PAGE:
Alec Nevala-Lee

Thoughts on art, creativity, and the writing life.

A potter’s tools

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Potter's workshop

A telling anecdote about the craftsman’s mind and the evolution of tools of the trade has been related by George Sturt in his memoir of the nineteenth-century English farmer and potter William Smith. Although the objects that craftsmen sit on while working might not commonly be thought of as tools, their design can affect the efficiency and smoothness of working as surely as do knives and hammers. Stuart found it “odd” that some of Smith’s potting furniture had been given names, and so his attention was drawn to them in the course of describing the use of some stools: “One stool was called ‘Broad-ass.’ Sometimes the potter himself, not finding this stool in the workshop, would sing out, ‘Bring me Broad-ass.’ Another stool went by the name of ‘Old Cockety.’ But perhaps the most useful of the three, and not the least quaintly named, was a one-legged stool known as ‘Nobody’…”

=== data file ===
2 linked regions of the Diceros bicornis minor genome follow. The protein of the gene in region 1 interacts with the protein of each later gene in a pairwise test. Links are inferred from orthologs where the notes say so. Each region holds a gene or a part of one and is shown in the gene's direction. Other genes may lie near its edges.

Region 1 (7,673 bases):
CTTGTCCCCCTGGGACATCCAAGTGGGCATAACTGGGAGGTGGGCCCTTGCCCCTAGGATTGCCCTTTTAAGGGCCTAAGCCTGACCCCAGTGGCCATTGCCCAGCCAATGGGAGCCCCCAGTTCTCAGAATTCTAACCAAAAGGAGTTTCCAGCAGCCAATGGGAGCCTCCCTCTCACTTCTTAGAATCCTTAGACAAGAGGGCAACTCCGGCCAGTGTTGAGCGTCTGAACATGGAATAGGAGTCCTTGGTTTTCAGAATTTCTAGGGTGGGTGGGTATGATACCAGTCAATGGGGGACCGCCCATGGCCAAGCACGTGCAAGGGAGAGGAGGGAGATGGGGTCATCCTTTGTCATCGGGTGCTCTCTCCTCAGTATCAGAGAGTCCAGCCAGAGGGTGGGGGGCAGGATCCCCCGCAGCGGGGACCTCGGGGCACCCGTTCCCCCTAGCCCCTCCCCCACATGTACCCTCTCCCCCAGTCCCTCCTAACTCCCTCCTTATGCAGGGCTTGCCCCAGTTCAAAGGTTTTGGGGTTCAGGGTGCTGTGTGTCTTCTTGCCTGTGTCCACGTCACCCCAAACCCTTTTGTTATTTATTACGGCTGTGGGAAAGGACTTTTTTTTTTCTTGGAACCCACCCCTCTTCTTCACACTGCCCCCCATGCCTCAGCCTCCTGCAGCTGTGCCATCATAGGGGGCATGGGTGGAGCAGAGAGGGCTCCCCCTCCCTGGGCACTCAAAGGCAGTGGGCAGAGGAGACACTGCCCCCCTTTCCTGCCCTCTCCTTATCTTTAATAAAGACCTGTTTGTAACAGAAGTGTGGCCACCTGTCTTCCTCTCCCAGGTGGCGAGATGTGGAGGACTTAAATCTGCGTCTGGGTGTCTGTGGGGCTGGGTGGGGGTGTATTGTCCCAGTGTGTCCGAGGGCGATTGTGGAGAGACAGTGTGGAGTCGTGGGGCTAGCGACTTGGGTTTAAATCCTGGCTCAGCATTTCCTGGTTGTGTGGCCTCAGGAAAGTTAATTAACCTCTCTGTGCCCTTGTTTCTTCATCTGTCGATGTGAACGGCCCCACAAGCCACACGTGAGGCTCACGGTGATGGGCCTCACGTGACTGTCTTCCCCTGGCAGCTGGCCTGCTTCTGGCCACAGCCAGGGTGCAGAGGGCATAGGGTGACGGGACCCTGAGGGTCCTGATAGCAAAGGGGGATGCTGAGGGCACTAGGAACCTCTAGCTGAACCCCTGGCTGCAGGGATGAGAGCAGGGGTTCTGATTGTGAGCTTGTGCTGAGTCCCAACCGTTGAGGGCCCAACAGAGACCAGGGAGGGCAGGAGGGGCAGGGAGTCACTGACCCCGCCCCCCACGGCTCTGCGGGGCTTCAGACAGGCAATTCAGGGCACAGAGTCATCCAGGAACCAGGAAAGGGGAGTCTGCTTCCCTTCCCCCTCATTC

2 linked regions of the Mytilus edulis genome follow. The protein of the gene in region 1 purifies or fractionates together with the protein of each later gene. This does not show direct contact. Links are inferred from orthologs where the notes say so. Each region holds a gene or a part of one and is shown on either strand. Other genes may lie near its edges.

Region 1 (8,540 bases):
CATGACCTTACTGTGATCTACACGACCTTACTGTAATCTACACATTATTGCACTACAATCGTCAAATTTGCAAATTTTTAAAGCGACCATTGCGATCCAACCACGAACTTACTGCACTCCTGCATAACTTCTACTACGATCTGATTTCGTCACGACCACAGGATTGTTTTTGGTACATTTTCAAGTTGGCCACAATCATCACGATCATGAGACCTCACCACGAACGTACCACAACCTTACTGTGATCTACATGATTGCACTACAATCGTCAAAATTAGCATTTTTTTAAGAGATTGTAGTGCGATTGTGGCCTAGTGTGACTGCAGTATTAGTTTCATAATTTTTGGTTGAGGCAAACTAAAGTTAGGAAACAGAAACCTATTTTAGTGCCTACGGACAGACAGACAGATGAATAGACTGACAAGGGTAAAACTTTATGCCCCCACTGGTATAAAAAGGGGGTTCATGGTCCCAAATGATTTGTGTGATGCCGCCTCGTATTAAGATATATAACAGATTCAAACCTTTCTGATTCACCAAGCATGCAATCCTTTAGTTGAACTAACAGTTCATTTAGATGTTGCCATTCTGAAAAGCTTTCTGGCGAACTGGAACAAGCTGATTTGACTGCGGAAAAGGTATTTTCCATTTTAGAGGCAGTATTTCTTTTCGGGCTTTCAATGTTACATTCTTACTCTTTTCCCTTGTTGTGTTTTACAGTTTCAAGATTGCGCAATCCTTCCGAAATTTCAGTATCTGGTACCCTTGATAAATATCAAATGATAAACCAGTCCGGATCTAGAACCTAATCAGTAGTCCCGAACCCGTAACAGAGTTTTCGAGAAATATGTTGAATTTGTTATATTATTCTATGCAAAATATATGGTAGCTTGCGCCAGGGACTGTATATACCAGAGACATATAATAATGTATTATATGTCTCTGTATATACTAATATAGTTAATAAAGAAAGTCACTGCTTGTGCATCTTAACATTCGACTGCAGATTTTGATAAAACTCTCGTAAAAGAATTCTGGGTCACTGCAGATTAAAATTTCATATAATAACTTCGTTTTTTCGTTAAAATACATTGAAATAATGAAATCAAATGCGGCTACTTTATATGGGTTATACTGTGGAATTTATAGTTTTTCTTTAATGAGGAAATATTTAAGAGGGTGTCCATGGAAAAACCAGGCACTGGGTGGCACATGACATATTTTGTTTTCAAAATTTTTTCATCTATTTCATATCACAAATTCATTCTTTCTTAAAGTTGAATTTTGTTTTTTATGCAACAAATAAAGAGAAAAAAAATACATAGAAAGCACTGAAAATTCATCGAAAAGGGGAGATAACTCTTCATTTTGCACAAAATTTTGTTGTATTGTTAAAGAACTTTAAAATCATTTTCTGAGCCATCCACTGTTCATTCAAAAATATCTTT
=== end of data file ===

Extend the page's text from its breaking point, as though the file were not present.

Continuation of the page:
The specialized stools seem to have been affectionately named in recognition of their individuality and preference by the workers, much as some people today are known to name their automobiles. Furthermore, by giving the stools names, the workers could easily demand of a shop boy a particular one.

Sturt goes on to distinguish tools from furniture and apparatus, like stools and the squibber (which was nothing more than a tub of water that gradually filled up with clay), and notes that the potter’s tools “were very few.” The potters were, however, possessive of what tools they did have. One tool, called a “ribber,” was used to groove pots. Ribbers helped make a more uniform groove than could be achieved by the fingers alone, and the implements were frequently fashioned by the potter himself. He so prized them that if he moved to another shop “he did not leave them behind for any successor, but was jealous to take them with him.”

Henry Petroski, The Evolution of Useful Things

Written by nevalalee

January 16, 2015 at 7:54 am

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